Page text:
Tag Archives: picture books

Alison Goldberg’s Big Moment!

alisons-author-photoIt is my great honor to host Alison Goldberg today as she reveals the cover for her debut picture book, I LOVE YOU FOR MILES AND MILES, coming from Farrar, Straus and Giroux next December. (How will we wait??)

Alison, this is so exciting! I’ve watched this book transform from an idea to a manuscript. Now it’s almost a real book. How did you first get the idea?

Between the ages of two to four, my son was deep into trucks. My daughter loved building complicated train tracks. We lived and breathed vehicles for a few years. The bedtime game, “How much do you love me?” turned into a comparison of the size, strength, and length of all things that go. After many nights of coming up with these examples for my own children, I thought this could be a fun take on a love book.

I LOVE YOU FOR MILES AND MILES is *perfect* for children who love trucks, boats, planes, and trains! It’s sure to be a favorite of caregivers too, with enough heart to make story time a sweet, snuggly experience again and again.

With no further ado, here’s the gorgeous cover!

loveyouformiles_biblio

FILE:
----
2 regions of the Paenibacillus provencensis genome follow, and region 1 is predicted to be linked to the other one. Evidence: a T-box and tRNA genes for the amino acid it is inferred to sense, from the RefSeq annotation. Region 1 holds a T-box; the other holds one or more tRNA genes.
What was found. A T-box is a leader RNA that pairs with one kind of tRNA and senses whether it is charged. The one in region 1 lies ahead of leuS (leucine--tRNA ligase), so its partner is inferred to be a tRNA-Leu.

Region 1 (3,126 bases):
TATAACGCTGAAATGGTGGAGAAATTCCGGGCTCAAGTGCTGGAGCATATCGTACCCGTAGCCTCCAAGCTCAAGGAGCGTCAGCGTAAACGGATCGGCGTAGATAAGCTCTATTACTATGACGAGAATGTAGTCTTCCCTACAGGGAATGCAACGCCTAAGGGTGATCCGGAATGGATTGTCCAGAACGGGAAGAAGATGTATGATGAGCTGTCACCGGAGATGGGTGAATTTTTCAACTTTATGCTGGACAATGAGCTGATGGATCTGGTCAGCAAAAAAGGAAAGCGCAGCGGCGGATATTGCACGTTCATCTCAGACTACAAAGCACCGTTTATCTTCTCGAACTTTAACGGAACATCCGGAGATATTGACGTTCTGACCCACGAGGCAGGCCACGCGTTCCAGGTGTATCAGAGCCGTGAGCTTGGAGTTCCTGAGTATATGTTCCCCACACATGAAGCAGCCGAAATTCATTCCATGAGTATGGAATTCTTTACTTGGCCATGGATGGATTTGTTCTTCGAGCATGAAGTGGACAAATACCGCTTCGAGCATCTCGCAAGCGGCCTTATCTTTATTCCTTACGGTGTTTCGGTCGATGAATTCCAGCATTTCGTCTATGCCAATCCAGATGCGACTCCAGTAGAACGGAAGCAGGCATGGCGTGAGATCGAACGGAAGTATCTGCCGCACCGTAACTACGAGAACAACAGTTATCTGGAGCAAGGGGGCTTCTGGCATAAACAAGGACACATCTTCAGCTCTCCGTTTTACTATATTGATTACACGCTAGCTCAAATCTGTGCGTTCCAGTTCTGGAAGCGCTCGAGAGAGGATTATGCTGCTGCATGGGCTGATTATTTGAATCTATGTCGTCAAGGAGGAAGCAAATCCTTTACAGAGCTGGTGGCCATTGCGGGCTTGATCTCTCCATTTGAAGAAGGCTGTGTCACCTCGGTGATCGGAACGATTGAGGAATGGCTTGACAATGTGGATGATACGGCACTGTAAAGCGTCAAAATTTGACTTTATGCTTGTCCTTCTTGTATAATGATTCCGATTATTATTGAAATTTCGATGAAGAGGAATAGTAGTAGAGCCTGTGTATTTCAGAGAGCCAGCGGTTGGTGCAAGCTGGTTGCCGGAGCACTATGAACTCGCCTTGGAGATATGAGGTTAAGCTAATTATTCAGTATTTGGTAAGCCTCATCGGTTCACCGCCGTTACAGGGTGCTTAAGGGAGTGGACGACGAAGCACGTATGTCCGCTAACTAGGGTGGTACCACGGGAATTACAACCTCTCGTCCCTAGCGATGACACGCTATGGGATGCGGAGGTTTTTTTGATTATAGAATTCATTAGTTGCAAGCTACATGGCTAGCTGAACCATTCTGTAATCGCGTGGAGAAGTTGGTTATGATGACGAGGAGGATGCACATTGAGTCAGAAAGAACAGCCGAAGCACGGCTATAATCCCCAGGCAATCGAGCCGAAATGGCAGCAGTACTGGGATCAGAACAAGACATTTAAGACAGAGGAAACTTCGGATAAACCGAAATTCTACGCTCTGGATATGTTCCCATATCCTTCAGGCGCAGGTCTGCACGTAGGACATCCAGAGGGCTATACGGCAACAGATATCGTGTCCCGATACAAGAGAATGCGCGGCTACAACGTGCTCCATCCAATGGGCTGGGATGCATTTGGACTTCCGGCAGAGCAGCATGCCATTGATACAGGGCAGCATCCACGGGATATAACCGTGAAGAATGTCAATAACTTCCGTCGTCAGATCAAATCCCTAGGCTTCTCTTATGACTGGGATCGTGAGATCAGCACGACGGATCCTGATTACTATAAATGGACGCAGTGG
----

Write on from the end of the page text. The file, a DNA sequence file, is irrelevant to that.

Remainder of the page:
What did you think when you first saw the cover, Alison?

I was absolutely thrilled! There is so much movement and so much sweetness in Mike Yamada’s illustrations. The perspective of the plane flying toward the reader is incredible. And I love those bears!

Heavy-duty vehicles zoom, soar, and dig on every page. Mike Yamada’s dynamic, vibrant illustrations are packed with page-filling excitement! Here’s a bigger sneak peek:

 I especially like how I LOVE YOU FOR MILES AND MILES offers readers—both child and adult—the profound reassurance that, “Love can be stronger than the strongest excavator” and “steadier than the steadiest tugboat.” I can’t wait to preorder it and share it with the trucks-and-trains kids in my life.

So, do you have any advice for new picture book writers?

Revise, revise, revise.

 Also, finding critique partners to share the challenges and the joys of this process is so important. When you go to classes, conferences, or events, don’t be shy about approaching people.

 Hayley, we met in NYC at a SCBWI conference, even though we both live in the Boston area. I remember hearing you read a fabulous picture book manuscript at a roundtable and thinking, I need to connect with her!

I remember feeling the exact same way at the time, and now here we are! Congratulations, my friend!

————————————————————————-

More about Alison:

Alison Goldberg is based in Cambridge, Massachusetts. Before becoming a children’s book author, Alison worked for economic justice organizations and wrote a resource guide about social change philanthropy. These days, she blogs about activism in children’s literature and loves researching everything from marine life to contemporary art for her books. Alison is also a board member of the Food Research and Action Center, an organization committed to ending hunger in the United States.